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What We're Reading: Dialysis After Harvey; Inflammation Research; Youth Exercise Benefits Adult Brain
August 31, 2017 – AJMC Staff
Ancestry Determines Effective and Harmful Dose in Breast Cancer
August 28, 2017 – Surabhi Dangi-Garimella, PhD
Case Study Identifies New Trigger for CAR-T Cell Expansion in DLBCL in JCAR017 Trial
August 25, 2017 – Surabhi Dangi-Garimella, PhD
Study Does Not Find Sufficient Evidence of Medicinal Cannabis Use for Chronic Pain
August 25, 2017 – Alison Rodriguez
Gender Differences in the Brain Explain Why Men Have Higher Rates of ADHD
August 24, 2017 – Alison Rodriguez
Study Finds HPV Vaccination Underutilized by Childhood Cancer Survivors
August 24, 2017 – Surabhi Dangi-Garimella, PhD
What Is the Ideal Age for Screening Mammography?
August 23, 2017 – Surabhi Dangi-Garimella, PhD
Probiotics Do Not Have a Significant Impact on Preventing Eczema, Asthma in Infants
August 23, 2017 – Alison Rodriguez
Dermatologists Can Look to Pets to Find New Treatments for Humans
August 19, 2017 – Alison Rodriguez

What We're Reading: Dialysis After Harvey; Inflammation Research; Youth Exercise Benefits Adult Brain

AJMC Staff

Meeting Dialysis Needs After Hurricane Harvey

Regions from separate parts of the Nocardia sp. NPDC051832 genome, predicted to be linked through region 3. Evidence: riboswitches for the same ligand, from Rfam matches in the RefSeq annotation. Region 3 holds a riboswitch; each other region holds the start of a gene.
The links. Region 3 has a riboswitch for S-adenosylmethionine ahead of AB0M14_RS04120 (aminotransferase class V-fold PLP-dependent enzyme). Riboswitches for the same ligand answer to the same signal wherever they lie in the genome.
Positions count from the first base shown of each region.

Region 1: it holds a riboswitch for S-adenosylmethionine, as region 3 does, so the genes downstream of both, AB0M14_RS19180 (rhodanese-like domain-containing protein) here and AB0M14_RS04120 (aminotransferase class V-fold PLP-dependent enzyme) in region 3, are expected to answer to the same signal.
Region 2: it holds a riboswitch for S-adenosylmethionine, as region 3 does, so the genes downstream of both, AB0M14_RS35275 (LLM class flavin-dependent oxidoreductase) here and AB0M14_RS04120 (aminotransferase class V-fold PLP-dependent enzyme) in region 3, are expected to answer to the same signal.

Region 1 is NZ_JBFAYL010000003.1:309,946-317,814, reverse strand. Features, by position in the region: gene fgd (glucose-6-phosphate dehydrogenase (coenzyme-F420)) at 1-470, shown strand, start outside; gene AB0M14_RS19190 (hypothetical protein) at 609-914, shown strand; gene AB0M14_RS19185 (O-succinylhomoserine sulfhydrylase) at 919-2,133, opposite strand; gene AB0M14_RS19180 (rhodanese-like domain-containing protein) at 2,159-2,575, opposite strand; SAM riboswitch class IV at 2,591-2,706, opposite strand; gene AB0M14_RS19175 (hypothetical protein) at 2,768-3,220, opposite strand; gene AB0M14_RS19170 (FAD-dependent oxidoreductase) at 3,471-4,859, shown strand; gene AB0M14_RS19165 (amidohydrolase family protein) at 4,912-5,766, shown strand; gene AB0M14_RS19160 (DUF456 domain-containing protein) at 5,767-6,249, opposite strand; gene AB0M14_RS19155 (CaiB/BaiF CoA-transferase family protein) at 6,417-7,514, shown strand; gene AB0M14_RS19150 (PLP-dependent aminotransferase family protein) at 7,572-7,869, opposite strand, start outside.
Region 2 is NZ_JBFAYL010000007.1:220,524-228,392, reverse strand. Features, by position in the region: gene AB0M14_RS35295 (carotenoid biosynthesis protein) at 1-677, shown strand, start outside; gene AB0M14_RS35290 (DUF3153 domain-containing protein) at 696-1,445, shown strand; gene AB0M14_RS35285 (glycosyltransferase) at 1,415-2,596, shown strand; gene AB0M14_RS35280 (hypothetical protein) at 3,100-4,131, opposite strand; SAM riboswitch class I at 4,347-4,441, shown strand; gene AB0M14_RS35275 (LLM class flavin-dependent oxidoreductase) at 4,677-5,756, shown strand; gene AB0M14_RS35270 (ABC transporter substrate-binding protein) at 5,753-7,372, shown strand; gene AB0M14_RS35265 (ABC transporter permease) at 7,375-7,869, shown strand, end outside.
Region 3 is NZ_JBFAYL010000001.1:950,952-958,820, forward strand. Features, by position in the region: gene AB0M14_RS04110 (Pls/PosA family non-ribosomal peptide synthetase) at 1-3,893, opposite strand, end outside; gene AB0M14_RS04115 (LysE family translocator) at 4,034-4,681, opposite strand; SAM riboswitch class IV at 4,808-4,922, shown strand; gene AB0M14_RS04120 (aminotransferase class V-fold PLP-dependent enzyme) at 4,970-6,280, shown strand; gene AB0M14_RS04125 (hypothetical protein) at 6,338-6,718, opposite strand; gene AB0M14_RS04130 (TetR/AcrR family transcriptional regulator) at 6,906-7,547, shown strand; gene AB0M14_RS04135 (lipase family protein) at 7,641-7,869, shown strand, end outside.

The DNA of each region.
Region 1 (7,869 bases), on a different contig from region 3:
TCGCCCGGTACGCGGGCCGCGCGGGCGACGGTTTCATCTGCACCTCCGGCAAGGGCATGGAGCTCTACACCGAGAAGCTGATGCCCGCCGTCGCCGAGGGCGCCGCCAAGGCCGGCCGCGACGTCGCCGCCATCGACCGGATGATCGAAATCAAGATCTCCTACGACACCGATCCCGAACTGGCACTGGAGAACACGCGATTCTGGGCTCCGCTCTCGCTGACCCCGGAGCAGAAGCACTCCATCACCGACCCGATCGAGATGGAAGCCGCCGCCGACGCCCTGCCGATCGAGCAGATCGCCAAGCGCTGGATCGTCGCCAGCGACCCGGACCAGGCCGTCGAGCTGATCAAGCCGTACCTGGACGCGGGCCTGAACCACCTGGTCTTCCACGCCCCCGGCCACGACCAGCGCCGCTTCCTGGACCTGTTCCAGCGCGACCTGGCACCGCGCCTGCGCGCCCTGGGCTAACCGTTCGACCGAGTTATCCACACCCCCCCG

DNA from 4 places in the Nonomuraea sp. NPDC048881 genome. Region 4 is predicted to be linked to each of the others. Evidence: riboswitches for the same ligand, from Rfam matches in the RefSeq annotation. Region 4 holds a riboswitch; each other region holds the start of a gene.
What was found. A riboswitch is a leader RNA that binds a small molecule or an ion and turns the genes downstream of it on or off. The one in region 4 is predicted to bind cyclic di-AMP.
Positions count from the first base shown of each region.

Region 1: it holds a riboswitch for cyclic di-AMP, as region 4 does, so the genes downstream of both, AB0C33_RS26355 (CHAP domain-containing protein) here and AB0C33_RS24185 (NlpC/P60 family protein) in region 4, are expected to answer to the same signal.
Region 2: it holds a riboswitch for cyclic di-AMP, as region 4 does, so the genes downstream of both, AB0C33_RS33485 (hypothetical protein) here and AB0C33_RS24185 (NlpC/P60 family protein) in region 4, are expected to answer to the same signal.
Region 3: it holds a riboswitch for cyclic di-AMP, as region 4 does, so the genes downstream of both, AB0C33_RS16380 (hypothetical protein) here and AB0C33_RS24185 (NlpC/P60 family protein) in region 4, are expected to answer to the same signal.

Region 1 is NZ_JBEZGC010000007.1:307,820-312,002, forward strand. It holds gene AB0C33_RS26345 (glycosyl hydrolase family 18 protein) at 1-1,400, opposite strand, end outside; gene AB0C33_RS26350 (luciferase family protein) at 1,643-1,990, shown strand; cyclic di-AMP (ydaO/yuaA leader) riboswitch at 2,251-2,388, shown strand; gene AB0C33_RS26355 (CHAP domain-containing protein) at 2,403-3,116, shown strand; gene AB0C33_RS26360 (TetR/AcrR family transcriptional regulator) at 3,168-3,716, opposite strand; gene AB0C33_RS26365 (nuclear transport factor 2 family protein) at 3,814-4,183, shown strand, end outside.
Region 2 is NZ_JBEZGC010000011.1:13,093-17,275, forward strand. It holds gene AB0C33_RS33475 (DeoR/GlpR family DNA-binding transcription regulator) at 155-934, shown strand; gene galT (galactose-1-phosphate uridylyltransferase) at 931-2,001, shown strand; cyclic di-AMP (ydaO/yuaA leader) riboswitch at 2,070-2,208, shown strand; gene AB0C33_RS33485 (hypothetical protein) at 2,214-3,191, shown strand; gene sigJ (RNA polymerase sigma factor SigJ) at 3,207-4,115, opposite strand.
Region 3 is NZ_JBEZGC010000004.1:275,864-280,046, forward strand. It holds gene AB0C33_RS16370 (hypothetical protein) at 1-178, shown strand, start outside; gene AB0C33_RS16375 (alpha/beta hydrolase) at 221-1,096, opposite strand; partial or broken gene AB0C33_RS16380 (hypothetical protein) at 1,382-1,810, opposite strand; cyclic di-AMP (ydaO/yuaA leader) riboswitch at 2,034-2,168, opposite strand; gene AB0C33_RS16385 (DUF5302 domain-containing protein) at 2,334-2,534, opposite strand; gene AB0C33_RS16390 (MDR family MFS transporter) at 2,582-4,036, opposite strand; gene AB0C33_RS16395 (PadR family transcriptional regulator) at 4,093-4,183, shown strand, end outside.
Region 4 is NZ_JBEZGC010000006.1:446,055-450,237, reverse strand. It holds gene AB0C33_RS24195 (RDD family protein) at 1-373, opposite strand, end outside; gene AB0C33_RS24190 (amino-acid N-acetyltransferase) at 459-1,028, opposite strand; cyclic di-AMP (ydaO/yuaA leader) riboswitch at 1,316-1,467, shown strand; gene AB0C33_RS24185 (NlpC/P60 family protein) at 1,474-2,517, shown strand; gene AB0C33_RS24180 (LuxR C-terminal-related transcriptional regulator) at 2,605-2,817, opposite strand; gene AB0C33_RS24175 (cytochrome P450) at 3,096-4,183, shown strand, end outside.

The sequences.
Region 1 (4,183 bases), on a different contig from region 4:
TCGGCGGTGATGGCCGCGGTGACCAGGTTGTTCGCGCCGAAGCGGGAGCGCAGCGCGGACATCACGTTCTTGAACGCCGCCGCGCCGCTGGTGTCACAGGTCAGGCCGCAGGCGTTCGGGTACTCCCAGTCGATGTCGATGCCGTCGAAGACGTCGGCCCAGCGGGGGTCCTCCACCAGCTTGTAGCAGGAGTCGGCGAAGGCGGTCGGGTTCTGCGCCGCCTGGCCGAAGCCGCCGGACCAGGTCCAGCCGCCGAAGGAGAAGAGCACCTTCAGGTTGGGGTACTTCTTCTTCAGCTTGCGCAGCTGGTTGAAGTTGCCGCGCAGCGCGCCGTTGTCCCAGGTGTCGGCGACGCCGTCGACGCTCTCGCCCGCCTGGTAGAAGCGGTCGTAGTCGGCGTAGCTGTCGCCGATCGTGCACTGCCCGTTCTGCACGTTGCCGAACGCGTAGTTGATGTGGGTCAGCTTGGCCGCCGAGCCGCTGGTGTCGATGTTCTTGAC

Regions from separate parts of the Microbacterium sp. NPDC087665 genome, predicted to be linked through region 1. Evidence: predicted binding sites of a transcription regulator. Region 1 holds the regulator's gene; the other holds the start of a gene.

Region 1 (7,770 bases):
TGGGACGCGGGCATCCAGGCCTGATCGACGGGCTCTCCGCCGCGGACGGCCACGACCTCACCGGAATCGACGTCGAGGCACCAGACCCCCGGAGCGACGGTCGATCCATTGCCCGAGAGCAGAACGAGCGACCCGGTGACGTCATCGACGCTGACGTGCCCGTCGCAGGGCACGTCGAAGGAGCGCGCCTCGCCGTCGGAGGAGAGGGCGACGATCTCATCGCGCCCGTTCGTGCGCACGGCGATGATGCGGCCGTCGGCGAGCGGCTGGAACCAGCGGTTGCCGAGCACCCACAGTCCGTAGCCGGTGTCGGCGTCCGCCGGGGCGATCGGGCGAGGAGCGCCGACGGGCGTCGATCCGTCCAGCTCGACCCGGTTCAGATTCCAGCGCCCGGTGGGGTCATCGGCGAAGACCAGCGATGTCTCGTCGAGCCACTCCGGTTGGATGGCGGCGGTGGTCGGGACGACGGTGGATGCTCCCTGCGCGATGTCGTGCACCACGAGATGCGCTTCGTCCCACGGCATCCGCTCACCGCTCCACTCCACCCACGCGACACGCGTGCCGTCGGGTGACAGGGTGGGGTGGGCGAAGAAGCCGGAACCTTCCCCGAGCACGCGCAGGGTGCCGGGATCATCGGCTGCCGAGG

In the wake of Hurricane Harvey, Houston has struggled to keep up with the number of patients needing dialysis. According to NPR, people are waiting their turn to get treatment and some are facing life-threatening delays. Patients needing dialysis usually undergo the procedure every other day, but some in Houston haven’t had dialysis in as much as 4 days. A delay in dialysis could impair muscle function, including the heart.


Inflammation’s Role in Disease

Scientists are working to understand how inflammation plays a broad role in disease development. New trial results found that the use of anti-inflammation drugs to reduce risk of heart attacks or strokes also cut the risk of lung cancer, reported STAT. However, anti-inflammation drugs can have dangerous side effects, such as an increased susceptibility to skin infection, sepsis, and tuberculosis. So far researchers know a few diseases where inflammation plays a key role: HIV, diabetes, Alzheimer’s, depression, and heart disease.


An Active Youth Produces Benefits in the Brain Later

Exercise in childhood may provide a buffer against mental acuity declines later in life. The New York Times reported that a study in rats found that those who ran early in life, even after becoming sedentary midlife, were better able to remember and interpret experiences. The data suggests that exercising in youth can “build cognitive reserve.” However, it is unclear if the results will replicate in adults or if the benefits only occur in those who exercise in childhood.

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